Colorado’s secretary of state took to Twitter late Friday to sound the alarm after she said the United States Postal Service sent out a postcard to voters nationwide containing inaccurate information that could undermine the election and “suppress votes.” The postcard, sent to all American households, is “confusing” voters in several states by telling them they must request a ballot, even though many states automatically send a ballot to every registered voter, Jena Griswold tweeted. The postcard also includes a recommendation to voters to “mail your ballot at least 7 days before Election Day,” while some states, like Colorado, tell voters to send them earlier.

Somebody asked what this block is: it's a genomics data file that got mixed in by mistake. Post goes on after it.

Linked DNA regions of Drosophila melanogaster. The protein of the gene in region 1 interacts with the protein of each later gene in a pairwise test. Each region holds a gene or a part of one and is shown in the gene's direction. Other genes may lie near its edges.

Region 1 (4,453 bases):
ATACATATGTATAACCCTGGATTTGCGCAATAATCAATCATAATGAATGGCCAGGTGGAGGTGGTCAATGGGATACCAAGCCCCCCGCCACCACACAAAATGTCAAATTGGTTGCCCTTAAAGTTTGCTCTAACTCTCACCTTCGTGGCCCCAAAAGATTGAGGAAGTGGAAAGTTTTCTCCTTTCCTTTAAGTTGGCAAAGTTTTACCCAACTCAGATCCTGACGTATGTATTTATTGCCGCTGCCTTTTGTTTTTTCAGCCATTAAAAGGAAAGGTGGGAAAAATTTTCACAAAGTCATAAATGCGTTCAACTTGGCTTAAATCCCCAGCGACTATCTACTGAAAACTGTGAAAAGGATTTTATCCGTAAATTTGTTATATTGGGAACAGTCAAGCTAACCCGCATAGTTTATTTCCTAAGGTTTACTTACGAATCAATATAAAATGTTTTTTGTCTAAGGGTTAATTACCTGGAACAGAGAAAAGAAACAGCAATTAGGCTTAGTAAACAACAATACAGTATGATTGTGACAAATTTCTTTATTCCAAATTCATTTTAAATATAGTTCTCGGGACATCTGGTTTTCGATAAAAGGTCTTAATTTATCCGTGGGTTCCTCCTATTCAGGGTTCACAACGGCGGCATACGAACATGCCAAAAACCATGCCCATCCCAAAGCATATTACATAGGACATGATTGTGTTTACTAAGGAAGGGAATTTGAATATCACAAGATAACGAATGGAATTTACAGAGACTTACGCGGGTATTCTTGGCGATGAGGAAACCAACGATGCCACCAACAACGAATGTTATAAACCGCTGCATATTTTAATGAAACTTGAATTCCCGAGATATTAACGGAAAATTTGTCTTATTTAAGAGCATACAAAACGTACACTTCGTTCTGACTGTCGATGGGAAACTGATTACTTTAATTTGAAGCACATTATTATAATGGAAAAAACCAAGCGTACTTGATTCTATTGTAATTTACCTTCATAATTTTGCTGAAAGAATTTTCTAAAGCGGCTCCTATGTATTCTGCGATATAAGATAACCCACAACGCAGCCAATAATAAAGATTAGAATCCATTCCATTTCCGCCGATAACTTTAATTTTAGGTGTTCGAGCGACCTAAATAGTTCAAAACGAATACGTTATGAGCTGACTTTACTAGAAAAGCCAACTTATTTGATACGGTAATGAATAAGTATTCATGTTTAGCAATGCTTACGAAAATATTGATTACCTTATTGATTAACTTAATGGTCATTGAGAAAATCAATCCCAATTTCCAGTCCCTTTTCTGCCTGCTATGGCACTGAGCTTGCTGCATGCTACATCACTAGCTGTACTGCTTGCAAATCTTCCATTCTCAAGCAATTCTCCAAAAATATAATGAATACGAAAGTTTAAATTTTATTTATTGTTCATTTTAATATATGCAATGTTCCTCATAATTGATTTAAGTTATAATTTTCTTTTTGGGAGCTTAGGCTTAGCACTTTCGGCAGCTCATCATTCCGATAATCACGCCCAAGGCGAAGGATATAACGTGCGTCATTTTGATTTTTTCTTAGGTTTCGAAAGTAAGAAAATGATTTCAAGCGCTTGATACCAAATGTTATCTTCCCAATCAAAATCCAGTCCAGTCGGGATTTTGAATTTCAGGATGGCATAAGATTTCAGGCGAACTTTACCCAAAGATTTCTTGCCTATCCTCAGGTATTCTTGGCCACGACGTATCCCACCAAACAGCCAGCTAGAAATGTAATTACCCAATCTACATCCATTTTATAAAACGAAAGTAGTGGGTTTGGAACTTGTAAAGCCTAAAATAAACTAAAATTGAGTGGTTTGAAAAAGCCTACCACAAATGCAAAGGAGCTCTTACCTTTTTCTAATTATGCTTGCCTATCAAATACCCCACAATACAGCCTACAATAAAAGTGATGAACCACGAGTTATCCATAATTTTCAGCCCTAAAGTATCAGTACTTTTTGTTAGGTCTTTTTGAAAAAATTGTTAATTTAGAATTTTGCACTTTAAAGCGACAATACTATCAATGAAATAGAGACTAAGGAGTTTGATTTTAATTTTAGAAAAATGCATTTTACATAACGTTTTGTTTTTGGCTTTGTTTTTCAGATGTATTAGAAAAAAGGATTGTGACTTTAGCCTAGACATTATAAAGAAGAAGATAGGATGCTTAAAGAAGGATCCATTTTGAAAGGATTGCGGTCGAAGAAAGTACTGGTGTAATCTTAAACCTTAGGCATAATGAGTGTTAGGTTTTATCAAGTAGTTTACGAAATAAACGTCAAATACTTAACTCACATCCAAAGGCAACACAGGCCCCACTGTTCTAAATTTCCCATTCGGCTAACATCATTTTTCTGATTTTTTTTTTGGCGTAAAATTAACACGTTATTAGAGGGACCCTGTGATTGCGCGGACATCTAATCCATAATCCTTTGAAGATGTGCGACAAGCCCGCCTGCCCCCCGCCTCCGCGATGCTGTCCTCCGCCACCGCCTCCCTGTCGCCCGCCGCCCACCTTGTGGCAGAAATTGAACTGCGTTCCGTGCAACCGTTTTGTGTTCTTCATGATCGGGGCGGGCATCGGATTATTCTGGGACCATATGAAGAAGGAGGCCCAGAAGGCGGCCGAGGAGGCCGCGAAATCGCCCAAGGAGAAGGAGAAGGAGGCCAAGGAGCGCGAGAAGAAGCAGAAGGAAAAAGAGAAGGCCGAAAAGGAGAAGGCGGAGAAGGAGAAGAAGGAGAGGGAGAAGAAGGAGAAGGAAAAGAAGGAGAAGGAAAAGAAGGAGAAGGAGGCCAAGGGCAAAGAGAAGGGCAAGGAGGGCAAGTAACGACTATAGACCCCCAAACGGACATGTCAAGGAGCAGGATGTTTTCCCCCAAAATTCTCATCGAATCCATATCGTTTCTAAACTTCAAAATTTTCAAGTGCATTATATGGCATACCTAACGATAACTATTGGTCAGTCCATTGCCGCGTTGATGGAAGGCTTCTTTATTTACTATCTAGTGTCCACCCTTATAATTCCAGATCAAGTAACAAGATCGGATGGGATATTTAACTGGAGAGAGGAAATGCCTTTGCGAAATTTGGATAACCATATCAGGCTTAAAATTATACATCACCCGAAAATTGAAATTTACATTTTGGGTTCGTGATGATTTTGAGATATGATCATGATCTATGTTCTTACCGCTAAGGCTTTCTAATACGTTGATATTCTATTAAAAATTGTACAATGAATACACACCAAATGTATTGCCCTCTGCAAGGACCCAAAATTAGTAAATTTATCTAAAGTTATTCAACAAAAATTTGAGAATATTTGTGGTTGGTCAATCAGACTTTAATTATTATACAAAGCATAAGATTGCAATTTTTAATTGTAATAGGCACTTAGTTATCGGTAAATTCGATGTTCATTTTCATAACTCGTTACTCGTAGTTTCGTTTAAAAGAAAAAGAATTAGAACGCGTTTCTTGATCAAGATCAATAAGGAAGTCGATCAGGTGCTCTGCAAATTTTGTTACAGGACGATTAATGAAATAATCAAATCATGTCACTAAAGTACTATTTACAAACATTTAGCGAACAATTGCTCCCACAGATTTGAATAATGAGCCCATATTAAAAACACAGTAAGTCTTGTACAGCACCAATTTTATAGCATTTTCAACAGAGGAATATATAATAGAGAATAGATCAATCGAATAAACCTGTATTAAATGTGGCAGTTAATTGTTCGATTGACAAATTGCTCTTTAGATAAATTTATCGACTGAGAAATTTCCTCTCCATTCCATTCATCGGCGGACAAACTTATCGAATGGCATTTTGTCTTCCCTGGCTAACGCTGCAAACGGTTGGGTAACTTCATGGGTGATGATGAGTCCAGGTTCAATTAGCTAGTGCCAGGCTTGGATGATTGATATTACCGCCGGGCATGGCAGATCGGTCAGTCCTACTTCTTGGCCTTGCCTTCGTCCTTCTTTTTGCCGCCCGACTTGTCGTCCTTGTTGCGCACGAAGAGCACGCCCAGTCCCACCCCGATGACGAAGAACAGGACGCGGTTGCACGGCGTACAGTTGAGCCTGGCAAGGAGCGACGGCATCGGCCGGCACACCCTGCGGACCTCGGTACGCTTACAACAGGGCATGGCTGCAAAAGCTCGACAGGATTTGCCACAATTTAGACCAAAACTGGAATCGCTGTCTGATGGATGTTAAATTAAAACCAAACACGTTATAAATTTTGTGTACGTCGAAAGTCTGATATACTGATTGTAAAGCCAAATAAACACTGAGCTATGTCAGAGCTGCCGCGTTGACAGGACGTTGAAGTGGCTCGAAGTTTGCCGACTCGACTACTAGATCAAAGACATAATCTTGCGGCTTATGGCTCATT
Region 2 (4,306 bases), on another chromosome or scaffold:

“Why is the USPS telling voters a different timeline?” Griswold tweeted. “Secretaries of State asked @USPS Postmaster General DeJoy to review a draft before election information was sent to voters to ensure accuracy. But he refused. Now millions of postcards with misinformation are printed & being mailed to voters,” she said, adding that Colorado authorities had asked the USPS not to send the postcards but “they flat out refused.” “This may have started off as a well-intentioned effort by @USPS, but their refusal to listen to election experts combined with the recent postal slowdown in some parts of the country is beyond suspect,” she wrote. “Confusing voters about mail ballots in the middle of a pandemic is unacceptable. It can undermine confidence in the election & suppress votes,” she added.

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